Russia’s violations of Turkish airspace appear to be deliberate, NATO’s chief said Tuesday after the second such reported incident in as many days.
NATO Secretary General Jens Stoltenberg said the incursions were “unacceptable” and called on Moscow to “avoid escalating tensions” with the U.S.-led alliance, adding: “Russia must deconflict its military activities in Syria.”
He said that an initial assessment of the incidents indicated “that it doesn’t look like an accident.”
The United States and NATO denounced Russia over the incidents late Monday, raising the prospect of direct confrontation between the former Cold War adversaries.
Secretary of State John Kerry said it illustrated concerns about an escalated Syrian conflict.
“Had Turkey responded … it could have resulted in a shootdown, and it is precisely the kind of thing we warned against,” Kerry said.
Russia confirmed Monday that an Su-30 fighter aircraft entered Turkish airspace along the border with Syria “for a few seconds” Saturday. Turkey, a NATO member with the alliance’s second-biggest army, scrambled two F-16 jets to intercept it.
Later, a Turkish foreign ministry official said another Russian warplane violated Turkish airspace on Sunday, prompting Ankara to once again summon Moscow’s ambassador.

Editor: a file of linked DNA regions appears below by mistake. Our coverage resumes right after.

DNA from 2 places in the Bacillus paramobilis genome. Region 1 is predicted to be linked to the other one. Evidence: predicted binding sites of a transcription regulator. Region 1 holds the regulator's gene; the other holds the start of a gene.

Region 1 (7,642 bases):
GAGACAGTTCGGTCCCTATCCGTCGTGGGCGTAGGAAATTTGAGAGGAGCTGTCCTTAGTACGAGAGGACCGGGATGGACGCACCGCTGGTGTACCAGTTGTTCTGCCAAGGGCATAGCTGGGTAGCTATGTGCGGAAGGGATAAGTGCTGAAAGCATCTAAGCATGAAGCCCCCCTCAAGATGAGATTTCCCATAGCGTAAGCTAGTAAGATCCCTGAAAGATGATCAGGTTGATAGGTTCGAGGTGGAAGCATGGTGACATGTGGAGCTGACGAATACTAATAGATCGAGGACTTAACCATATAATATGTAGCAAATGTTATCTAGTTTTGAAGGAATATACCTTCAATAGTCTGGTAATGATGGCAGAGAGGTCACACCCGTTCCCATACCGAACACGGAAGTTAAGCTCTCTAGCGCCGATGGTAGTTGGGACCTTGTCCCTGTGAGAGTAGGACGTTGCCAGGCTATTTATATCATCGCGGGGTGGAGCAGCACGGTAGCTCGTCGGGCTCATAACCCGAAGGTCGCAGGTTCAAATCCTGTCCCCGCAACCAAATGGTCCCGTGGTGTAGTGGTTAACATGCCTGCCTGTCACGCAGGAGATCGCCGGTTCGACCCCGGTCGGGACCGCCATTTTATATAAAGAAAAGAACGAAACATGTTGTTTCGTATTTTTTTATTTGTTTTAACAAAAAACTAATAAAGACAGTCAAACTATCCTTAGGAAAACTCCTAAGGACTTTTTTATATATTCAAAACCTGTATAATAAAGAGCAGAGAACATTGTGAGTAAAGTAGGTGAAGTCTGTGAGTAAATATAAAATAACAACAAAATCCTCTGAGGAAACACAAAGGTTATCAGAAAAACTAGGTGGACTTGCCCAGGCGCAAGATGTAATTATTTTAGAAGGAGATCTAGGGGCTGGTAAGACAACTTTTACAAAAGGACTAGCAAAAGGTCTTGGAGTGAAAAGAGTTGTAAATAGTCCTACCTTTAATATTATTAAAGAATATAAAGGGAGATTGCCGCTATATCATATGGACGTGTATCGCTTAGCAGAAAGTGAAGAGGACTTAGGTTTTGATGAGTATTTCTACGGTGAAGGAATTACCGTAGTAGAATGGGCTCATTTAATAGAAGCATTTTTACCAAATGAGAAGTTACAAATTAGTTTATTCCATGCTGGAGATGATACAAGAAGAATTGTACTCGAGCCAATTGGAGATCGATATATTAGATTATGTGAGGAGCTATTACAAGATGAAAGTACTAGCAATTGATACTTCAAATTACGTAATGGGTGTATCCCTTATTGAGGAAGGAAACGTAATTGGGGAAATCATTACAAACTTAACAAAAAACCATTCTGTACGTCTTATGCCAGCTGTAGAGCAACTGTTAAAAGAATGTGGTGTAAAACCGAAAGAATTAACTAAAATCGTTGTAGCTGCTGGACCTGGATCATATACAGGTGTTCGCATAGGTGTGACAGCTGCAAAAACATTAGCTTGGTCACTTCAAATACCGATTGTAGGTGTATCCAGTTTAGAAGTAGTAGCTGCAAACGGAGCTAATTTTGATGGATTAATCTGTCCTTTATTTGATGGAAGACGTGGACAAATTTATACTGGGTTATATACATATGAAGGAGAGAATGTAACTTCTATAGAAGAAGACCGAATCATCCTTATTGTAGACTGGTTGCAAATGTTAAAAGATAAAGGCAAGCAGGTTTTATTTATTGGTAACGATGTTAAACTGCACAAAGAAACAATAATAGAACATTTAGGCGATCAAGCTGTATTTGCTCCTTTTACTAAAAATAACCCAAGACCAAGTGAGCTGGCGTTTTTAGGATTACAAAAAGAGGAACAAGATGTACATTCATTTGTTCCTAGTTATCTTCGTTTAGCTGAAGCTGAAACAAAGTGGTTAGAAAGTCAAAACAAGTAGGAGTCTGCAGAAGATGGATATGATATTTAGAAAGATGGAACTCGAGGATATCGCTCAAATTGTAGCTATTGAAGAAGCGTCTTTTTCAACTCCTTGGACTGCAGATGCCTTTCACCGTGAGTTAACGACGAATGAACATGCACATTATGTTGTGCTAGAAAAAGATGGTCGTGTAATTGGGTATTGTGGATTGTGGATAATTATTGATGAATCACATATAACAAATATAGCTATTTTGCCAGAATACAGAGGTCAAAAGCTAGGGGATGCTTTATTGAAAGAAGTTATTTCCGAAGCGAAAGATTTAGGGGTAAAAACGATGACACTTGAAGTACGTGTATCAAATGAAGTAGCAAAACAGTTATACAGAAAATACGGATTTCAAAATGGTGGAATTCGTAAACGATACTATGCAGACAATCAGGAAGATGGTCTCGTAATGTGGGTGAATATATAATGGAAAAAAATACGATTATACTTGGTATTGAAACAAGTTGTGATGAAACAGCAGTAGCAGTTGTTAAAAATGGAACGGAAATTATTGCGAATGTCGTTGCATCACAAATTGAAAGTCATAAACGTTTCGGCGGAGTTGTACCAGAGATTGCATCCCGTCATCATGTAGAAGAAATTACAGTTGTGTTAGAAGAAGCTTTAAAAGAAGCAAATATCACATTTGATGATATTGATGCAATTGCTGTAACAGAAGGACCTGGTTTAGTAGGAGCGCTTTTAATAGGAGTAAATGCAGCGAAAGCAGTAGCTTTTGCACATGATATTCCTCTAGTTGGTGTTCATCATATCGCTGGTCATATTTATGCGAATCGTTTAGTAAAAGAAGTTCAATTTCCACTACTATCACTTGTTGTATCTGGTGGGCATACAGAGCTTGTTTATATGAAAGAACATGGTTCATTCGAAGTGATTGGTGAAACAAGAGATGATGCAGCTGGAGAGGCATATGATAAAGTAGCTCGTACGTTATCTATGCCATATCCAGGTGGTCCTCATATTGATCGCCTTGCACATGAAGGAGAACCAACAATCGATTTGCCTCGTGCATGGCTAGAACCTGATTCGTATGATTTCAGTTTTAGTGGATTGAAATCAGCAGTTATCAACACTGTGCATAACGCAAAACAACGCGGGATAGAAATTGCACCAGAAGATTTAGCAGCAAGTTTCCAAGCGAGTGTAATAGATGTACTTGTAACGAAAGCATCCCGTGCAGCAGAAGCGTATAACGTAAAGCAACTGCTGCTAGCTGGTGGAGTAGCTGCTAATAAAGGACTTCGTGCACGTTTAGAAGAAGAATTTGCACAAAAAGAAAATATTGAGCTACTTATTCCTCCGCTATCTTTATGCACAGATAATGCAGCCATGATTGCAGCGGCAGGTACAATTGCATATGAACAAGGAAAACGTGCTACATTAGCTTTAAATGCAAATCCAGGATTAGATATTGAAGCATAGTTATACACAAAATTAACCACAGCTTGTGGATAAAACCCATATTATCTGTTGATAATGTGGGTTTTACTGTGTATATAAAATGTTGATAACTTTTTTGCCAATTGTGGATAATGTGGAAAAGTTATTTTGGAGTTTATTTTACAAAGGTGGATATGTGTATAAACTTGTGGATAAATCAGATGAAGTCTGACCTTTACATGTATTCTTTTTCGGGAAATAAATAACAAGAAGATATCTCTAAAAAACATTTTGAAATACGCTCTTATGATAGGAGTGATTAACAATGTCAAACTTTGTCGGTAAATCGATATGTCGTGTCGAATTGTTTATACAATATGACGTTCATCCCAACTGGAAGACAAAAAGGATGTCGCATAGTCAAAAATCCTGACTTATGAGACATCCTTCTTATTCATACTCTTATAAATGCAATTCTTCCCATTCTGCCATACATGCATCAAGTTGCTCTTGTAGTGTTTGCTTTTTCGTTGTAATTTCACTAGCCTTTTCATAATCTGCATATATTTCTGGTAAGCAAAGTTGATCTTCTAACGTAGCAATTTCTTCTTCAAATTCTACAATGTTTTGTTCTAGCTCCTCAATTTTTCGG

Stoltenberg said NATO confirmed there had been “two violations of Turkish airspace over the weekend.”
“Whether the Russian planes locked their fire control radars on the Turkish planes is something I cannot comment on,” he told reporters. “But the information, intelligence that we have received provides me with reasons to say that this doesn’t look like an accident.”
He added: “I will not speculate on the motives, I will just reiterate that this is a serious violation of Turkish airspace … and NATO has expressed strong solidarity with Turkey.”
Moscow’s unexpected move to launch airstrikes in Syria has brought the greatest threat of an accidental clash between Russian and Western forces since the Cold War.
Russian warplanes as well as those of the United States and its allies are now flying combat missions over the same country for the first time since World War Two, with Moscow repeatedly targeting insurgents trained and armed by allies of Washington.
Russia says it is targeting ISIS, but members of the anti-Assad coalition — including Washington, European powers, Turkey and most Arab states — say Moscow has mainly targeted other insurgents.